CCNY Receives $4.5 million state grant to complete life sciences incubator

The City College of New York has received an Empire State Development grant of $4.5 million for its City Innovations Collaborative life sciences incubator facility.

The grant, announced by Gov. Kathy Hochul, is the final component needed to complete the construction of the $34 million facility – known as CInC – in West Harlem's Manhattanville Factory District.

CInC is a new regional innovation engine created by CCNY to seed, cultivate, and sustain a thriving regional life science ecosystem for New York City communities who have been historically underrepresented in this space. CInC will be an anchor tenant in the building, which is adjacent to the City College campus, and will support commercialization efforts for several new ventures concurrently.

These efforts will be aided by the work of the College’s master’s degree program in translational medicine, or MTM, which recently received a $1.325 million National Science Foundation grant as part of a convergent research and training study.

The success of the now eight-year-old MTM was accelerated by a $2.4 million gift from Seymour Moskowitz ’54 and Pearl Moskowitz in January 2020. The donation, one of many by the Moskowitzes over the years, enabled MTM to expand its education and training of cross-functional teams that address unmet healthcare needs.

CCNY’s existing partners include the New York City Economic Development Corporation, which provided a $15 million award last summer, and West Harlem-based Janus Property Company. In addition to providing substantial capital for the project, Janus is transforming the former Taystee bread factory at 450 W. 126th St. into the Taystee Life Sciences Building, a purpose-built facility for the life sciences.

CCNY has also received operational support from the U.S. Economic Development Administration’s Build to Scale program.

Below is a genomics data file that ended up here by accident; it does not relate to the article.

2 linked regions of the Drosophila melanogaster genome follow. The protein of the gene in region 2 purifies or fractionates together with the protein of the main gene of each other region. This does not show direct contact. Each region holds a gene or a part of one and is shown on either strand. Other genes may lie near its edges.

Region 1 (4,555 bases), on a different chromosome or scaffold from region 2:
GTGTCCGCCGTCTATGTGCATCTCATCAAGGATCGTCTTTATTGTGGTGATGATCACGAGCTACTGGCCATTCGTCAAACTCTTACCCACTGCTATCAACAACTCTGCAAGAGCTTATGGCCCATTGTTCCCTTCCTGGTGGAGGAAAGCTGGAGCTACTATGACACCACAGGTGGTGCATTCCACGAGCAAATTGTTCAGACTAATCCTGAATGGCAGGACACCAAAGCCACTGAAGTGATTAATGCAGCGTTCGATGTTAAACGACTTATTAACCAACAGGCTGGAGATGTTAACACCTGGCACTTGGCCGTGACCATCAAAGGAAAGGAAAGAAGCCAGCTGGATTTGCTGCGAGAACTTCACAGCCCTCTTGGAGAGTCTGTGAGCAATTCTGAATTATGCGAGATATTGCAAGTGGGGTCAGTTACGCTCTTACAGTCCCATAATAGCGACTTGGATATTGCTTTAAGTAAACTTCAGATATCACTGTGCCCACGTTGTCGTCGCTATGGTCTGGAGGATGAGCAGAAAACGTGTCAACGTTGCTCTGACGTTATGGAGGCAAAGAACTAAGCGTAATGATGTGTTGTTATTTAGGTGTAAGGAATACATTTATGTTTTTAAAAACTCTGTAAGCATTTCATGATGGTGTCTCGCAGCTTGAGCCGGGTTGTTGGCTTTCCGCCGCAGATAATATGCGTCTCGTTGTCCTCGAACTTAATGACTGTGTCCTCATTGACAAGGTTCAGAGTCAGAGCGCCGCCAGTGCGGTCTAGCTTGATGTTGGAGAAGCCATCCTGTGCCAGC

CInC’s collaborative model will focus resources from many diverse stakeholders, including universities, governments, industry, investors, foundations, entrepreneurs, and patient advocacy groups. Selected innovation development projects and ventures should have the potential to drive positive health, societal, and economic impact for New Yorkers, particularly those from surrounding communities such as Harlem.

“CInC was created to address the critical gaps in resources for the CCNY/CUNY innovation ecosystems, which are still maturing as the institution continues to grow its research base,” said Senior Director of Innovation Management and Business Development Andrew Wooten, who is also president of CInC. “The resources required for innovation development are very specialized by stage of development and class of product. No single organization can do the work alone.”

“This grant will allow us to embark on a project of strategic importance to the College: building the capacity to deliver vital research in the life sciences to society in the form of medically useful innovation,” said CCNY President Vincent G. Boudreau. “As a college dedicated to addressing disparities of all kinds, we believe that developing this facility in Harlem to benefit the medically underserved and the economically under-resourced resonates deeply with our most closely held values.”

About the City College of New York
Since 1847, The City College of New York has provided a high-quality and affordable education to generations of New Yorkers in a wide variety of disciplines. CCNY embraces its position at the forefront of social change. It is ranked #1 by the Harvard-based Opportunity Insights out of 369 selective public colleges in the United States on the overall mobility index. This measure reflects both access and outcomes, representing the likelihood that a student at CCNY can move up two or more income quintiles. Education research organization Degree Choices ranks CCNY #1 nationally among universities for economic return on investment. In addition, the Center for World University Rankings places CCNY in the top 1.8% of universities worldwide in terms of academic excellence. Labor analytics firm Emsi puts at $1.9 billion CCNY’s annual economic impact on the regional economy (5 boroughs and 5 adjacent counties) and quantifies the “for dollar” return on investment to students, taxpayers and society. At City College, more than 15,000 students pursue undergraduate and graduate degrees in eight schools and divisions, driven by significant funded research, creativity and scholarship. This year, CCNY launched its most expansive fundraising campaign, ever. The campaign, titled “Doing Remarkable Things Together” seeks to bring the College’s Foundation to more than $1 billion in total assets in support of the College mission. CCNY is as diverse, dynamic and visionary as New York City itself. View CCNY Media Kit.